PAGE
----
A second term for Barack Obama would make him the first president in more than 40 years to win with an electorate that has such a sour outlook on the economy.
The BGOV Barometer shows that the Conference Board’s consumer confidence measure has accurately signaled the result of the re-election bids of the last seven presidents, starting with Richard M. Nixon’s 1972 campaign. The incumbent president has won in years when the monthly confidence number averages above 95, bad news for Obama with the indicator averaging 66 so far in 2012.
“People are anxious, and from the standpoint of the public, they have a limited store of options,” Bruce Buchanan, a political scientist at the University of Texas-Austin who studies voter behavior in presidential elections, said in a telephone interview. “All they can do if they’re unhappy with the direction of economic events and growth and prosperity and such is change horses.”
So far, Obama’s Republican challenger, Mitt Romney, hasn’t been able to turn the consumer mood into a clear advantage. Most polls give the president a slight lead or show the race too close to call.
Only George H.W. Bush, a Republican, encountered a lower consumer confidence average in his re-election year. Among presidents during the 45 years since the confidence survey began, the first President Bush, Republican Gerald Ford and Democrat Jimmy Carter each failed to win a second term in office.
President Bill Clinton, who won re-election in 1996, enjoyed a consumer sentiment average of 105 that year. The annual figure is the highest among the seven presidents vying for a second term since 1968.
At least one driver of the negative sentiment probably will linger through the election. The so-called fiscal cliff -- when tax cuts on wages, capital gains, dividends and estates are scheduled to lapse at year-end while automatic spending cuts take effect -- could continue to weigh on confidence.
“A significant dip in sentiment in mid-2011 came amid a period of heightened uncertainty regarding the outlook for fiscal policy, a factor that seems likely to be repeated in the coming months with the approaching debate about the ‘fiscal cliff,’” Peter Newland, a New York-based U.S. economist for Barclays Plc, wrote in a June 26 note to clients.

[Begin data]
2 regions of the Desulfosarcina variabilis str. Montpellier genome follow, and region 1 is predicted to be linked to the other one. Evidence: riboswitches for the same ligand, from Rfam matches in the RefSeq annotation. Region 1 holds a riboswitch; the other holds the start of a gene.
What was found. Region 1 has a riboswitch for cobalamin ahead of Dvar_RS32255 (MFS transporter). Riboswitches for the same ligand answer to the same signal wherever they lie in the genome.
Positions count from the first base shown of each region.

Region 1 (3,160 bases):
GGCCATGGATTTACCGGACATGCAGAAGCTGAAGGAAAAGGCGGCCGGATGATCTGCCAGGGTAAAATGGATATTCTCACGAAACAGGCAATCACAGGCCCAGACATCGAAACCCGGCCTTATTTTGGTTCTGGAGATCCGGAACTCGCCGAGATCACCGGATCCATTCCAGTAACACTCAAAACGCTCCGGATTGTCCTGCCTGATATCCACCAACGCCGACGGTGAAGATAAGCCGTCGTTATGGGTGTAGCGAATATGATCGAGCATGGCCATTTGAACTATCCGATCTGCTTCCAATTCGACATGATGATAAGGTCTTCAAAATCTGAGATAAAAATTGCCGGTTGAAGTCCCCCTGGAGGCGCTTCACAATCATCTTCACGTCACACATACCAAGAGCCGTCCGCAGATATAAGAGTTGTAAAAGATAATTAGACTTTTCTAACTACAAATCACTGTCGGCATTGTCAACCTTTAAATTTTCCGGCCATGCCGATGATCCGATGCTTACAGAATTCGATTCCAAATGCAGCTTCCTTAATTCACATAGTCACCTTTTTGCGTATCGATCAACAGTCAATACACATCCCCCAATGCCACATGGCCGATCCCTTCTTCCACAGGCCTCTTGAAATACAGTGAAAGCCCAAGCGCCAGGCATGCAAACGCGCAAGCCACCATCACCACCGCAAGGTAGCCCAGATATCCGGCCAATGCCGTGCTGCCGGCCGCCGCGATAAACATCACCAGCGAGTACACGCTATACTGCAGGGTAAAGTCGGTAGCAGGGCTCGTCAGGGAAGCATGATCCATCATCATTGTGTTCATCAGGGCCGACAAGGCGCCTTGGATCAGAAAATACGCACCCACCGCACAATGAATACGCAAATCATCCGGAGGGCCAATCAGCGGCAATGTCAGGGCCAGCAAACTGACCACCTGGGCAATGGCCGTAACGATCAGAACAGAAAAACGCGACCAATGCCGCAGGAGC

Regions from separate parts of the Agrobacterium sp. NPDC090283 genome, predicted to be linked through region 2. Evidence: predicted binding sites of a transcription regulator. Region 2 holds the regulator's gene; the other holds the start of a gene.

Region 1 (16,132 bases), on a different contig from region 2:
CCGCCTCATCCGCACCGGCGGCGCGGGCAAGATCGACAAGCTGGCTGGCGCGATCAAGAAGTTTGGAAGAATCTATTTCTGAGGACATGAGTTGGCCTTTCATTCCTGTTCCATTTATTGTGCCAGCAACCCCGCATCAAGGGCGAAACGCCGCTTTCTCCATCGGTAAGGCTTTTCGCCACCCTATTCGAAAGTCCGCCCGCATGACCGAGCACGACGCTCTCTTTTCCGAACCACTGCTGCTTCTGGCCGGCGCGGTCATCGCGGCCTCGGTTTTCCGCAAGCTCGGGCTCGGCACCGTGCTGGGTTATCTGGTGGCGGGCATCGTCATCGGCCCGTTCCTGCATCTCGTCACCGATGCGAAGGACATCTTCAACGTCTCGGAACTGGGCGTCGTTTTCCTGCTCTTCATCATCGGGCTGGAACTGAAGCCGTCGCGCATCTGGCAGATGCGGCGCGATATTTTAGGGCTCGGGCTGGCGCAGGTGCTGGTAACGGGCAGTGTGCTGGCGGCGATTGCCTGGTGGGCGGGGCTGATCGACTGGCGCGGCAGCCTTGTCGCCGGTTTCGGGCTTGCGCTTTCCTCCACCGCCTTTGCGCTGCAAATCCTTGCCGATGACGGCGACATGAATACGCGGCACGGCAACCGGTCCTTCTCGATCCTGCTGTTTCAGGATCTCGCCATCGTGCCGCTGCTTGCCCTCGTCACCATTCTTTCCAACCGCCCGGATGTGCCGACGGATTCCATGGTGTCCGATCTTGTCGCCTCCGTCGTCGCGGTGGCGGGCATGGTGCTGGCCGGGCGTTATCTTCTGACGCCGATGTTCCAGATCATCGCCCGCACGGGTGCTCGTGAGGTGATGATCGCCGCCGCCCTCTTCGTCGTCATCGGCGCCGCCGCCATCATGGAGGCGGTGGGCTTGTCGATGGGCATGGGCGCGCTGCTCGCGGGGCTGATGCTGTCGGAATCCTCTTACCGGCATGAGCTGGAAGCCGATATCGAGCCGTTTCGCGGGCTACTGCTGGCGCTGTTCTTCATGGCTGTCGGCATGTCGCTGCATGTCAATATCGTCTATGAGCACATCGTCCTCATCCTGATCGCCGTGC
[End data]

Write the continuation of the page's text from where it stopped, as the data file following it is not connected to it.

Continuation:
How consumers register their sentiment via the ballot box also could depend on Obama’s progress in reducing unemployment, which stands at 8.3 percent, compared with 7.8 percent when the president took office in January 2009.
“That’s the one that is potentially the most dangerous because it’s the one that is most directly touching prospects of ordinary people,” Buchanan said of the payrolls numbers.
The unemployment rate was 5.2 percent in the month before Clinton’s re-election, compared with a 6.2 percent average over the last 45 years.
Unemployment reached 9 percent in 1975, the year before Ford lost re-election. It reached a 45-year peak of 10.8 percent in 1982, between Carter’s failed re-election bid and Ronald Reagan’s successful run for a second term.
The Bloomberg Consumer Comfort Index, which measures consumer sentiment based on questions about personal finances, the broader economy and spending, has shown an average minus 39.2 reading so far this year. That compares with minus 44.3 in the year George H.W. Bush lost re-election, minus 10.7 for the year George W. Bush won his second term and minus 10.8 for the year Clinton was re-elected. Annual data in the Bloomberg index date back to 1991.
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